Toyota annually complies with the state of California, U.S. and Canadian federal vehicle emission programs, and we have met the standards for the 2010 model year. (Target 10.1) We have consistently certified more vehicles than these programs mandate. All Toyota, Lexus and Scion passenger cars currently sold in North America, except for the Lexus SC 430, are rated ULEV or better. Specifically for vehicles offered in the 2010 model year, 41 percent of all Toyota, Lexus and Scion cars and 15 percent of trucks are certified to SULEV or better. Our SULEV vehicles include Toyota's Prius, the Prius Plug-in Hybrid, Camry PZEV, Camry Hybrid, Highlander Hybrid, and Lexus' RX 450h, LS 600h, GS 450h and HS 250h. In addition, Toyota's Industrial Equipment Division 8-series forklift truck, sold in Canada, voluntarily meets the 2010 California ARB standards for tailpipe emissions, and two of Toyota's vehicles — the Prius and the Yaris — are included in the list of "Greenest Vehicles of 2010" by the American Council for an Energy-Efficient Economy (please see Figure N.)

Figure N - ACEEE Greener Choices 2010

Finally, it is important to note that as a complimentary step to achieving reductions in vehicle emissions, there are state and federal efforts in place to reduce pollutants in gasoline. California set specifications for sulfur and other constituents under its reformulated gasoline (CaRFG) program in 1996, and U.S. EPA implements a parallel program at the federal level. Continued focus on gasoline formulation will assist in improving air quality along with tailpipe emission standards.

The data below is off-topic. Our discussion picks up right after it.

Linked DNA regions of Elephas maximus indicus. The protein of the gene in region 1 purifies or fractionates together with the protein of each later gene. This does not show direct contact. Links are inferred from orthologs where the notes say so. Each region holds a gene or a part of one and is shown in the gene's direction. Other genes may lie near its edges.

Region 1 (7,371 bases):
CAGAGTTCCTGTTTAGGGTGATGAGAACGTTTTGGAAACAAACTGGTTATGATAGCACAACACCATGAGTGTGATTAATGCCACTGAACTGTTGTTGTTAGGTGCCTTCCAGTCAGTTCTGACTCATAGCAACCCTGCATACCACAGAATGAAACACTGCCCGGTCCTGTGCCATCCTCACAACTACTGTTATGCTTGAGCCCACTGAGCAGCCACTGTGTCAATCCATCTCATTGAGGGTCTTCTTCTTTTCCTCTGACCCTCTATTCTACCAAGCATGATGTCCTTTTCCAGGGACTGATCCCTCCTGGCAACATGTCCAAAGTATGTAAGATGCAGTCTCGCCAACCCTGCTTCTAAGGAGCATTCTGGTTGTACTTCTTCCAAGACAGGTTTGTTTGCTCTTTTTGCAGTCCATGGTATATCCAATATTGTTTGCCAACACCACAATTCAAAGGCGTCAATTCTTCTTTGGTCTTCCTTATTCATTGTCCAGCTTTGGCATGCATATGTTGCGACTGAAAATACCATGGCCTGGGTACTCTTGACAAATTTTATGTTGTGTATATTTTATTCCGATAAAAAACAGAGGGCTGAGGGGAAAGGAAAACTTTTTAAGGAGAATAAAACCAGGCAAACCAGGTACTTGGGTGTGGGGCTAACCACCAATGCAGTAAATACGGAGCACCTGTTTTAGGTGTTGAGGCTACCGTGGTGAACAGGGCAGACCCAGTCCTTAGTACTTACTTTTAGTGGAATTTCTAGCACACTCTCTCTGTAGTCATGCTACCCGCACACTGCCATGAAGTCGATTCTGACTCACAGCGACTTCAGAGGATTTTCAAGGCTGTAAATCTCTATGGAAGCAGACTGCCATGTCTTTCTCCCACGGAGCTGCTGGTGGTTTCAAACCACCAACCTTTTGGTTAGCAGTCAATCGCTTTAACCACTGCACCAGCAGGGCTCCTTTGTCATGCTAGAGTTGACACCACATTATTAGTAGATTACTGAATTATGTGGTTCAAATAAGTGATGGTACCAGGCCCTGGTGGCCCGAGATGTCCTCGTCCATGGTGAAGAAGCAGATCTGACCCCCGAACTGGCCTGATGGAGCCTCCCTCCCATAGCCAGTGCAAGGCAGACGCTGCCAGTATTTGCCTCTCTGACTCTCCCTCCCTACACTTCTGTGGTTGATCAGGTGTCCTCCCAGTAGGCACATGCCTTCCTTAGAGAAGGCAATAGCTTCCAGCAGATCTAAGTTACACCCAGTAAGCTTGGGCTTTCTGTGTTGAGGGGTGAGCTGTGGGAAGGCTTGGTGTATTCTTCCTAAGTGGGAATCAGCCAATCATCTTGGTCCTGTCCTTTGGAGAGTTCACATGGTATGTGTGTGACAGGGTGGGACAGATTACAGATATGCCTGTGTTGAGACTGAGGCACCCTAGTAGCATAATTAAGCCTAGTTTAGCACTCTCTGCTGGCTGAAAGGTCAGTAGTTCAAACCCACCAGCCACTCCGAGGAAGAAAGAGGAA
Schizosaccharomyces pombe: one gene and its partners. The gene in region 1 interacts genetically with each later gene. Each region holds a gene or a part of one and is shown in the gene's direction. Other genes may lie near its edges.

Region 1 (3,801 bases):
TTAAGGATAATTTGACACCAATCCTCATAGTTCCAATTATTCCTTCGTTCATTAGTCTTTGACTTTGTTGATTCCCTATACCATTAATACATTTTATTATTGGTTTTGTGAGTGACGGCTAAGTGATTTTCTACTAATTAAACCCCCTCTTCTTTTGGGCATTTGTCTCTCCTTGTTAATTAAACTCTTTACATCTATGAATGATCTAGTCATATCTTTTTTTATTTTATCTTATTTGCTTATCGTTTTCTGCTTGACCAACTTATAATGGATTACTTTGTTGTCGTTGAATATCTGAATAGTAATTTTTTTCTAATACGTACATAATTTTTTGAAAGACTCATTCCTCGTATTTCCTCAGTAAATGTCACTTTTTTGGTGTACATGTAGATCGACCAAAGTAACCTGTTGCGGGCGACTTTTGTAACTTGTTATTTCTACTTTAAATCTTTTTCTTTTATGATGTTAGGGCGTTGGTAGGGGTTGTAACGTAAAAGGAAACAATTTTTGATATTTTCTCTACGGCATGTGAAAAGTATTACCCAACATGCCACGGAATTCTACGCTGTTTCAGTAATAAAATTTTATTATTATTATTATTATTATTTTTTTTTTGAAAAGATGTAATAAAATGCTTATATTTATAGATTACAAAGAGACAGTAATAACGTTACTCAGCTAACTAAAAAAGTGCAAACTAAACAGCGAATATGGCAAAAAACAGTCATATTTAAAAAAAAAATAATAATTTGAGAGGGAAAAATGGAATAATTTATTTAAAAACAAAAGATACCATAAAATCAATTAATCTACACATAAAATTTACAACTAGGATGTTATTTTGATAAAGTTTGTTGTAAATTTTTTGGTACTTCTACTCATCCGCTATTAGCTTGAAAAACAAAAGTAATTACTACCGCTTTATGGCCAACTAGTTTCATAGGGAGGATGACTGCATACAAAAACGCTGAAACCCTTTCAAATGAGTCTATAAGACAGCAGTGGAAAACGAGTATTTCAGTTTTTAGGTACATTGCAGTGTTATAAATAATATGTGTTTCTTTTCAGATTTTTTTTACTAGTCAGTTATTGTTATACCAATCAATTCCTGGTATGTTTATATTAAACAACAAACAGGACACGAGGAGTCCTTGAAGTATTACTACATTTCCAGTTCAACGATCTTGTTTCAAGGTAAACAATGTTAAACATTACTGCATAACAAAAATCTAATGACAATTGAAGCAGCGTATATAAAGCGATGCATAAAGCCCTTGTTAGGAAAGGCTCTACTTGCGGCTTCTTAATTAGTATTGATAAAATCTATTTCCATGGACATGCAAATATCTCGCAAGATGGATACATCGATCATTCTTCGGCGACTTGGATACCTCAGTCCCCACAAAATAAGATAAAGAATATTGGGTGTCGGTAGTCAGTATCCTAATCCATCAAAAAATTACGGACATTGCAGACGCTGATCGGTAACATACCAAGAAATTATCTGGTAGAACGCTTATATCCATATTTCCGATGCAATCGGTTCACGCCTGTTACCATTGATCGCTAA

In-use Compliance

Toyota has a solid track record in the automobile industry of continuous in-use compliance. Our cars contribute to improving air quality by complying with emission requirements for the useful life of the vehicle, which for some models is up to 150,000 miles. Staff from both U.S. EPA and California ARB evaluated Toyota's conduct of these government mandated in-use testing programs, and provided both positive feedback and approval. We tested 200 vehicles in FY2010, for a total of over 1,200 vehicles since 2000, and Toyota's emission compliance rate is still a leader among major industry manufacturers. (Target 10.2)